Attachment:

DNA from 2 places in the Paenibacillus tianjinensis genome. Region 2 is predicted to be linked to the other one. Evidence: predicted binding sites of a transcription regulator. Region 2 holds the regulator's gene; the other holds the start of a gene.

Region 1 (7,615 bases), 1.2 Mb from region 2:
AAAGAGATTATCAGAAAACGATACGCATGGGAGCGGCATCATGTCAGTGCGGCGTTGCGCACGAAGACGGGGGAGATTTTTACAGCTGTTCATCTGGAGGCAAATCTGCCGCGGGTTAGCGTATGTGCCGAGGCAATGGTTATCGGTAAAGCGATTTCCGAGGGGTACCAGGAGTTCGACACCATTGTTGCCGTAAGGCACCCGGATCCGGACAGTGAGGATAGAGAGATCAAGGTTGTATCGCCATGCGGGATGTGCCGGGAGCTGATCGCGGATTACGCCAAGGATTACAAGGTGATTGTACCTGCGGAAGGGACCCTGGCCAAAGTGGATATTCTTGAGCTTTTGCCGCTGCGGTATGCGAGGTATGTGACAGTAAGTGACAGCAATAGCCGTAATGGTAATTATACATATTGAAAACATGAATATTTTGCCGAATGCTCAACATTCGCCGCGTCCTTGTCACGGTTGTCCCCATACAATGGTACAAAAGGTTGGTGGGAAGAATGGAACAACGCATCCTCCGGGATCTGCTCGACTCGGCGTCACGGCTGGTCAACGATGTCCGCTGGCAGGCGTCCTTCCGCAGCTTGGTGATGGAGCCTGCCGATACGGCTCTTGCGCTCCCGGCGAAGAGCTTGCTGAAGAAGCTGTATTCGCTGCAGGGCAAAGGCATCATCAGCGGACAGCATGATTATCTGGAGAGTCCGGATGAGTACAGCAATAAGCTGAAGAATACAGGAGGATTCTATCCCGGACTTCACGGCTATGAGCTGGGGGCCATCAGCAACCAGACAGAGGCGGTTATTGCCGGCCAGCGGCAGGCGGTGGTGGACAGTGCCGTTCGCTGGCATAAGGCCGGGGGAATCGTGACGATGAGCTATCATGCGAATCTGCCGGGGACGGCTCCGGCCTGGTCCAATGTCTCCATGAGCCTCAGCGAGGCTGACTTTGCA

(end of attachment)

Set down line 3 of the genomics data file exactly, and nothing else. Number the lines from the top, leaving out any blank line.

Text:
AAAGAGATTATCAGAAAACGATACGCATGGGAGCGGCATCATGTCAGTGCGGCGTTGCGCACGAAGACGGGGGAGATTTTTACAGCTGTTCATCTGGAGGCAAATCTGCCGCGGGTTAGCGTATGTGCCGAGGCAATGGTTATCGGTAAAGCGATTTCCGAGGGGTACCAGGAGTTCGACACCATTGTTGCCGTAAGGCACCCGGATCCGGACAGTGAGGATAGAGAGATCAAGGTTGTATCGCCATGCGGGATGTGCCGGGAGCTGATCGCGGATTACGCCAAGGATTACAAGGTGATTGTACCTGCGGAAGGGACCCTGGCCAAAGTGGATATTCTTGAGCTTTTGCCGCTGCGGTATGCGAGGTATGTGACAGTAAGTGACAGCAATAGCCGTAATGGTAATTATACATATTGAAAACATGAATATTTTGCCGAATGCTCAACATTCGCCGCGTCCTTGTCACGGTTGTCCCCATACAATGGTACAAAAGGTTGGTGGGAAGAATGGAACAACGCATCCTCCGGGATCTGCTCGACTCGGCGTCACGGCTGGTCAACGATGTCCGCTGGCAGGCGTCCTTCCGCAGCTTGGTGATGGAGCCTGCCGATACGGCTCTTGCGCTCCCGGCGAAGAGCTTGCTGAAGAAGCTGTATTCGCTGCAGGGCAAAGGCATCATCAGCGGACAGCATGATTATCTGGAGAGTCCGGATGAGTACAGCAATAAGCTGAAGAATACAGGAGGATTCTATCCCGGACTTCACGGCTATGAGCTGGGGGCCATCAGCAACCAGACAGAGGCGGTTATTGCCGGCCAGCGGCAGGCGGTGGTGGACAGTGCCGTTCGCTGGCATAAGGCCGGGGGAATCGTGACGATGAGCTATCATGCGAATCTGCCGGGGACGGCTCCGGCCTGGTCCAATGTCTCCATGAGCCTCAGCGAGGCTGACTTTGCA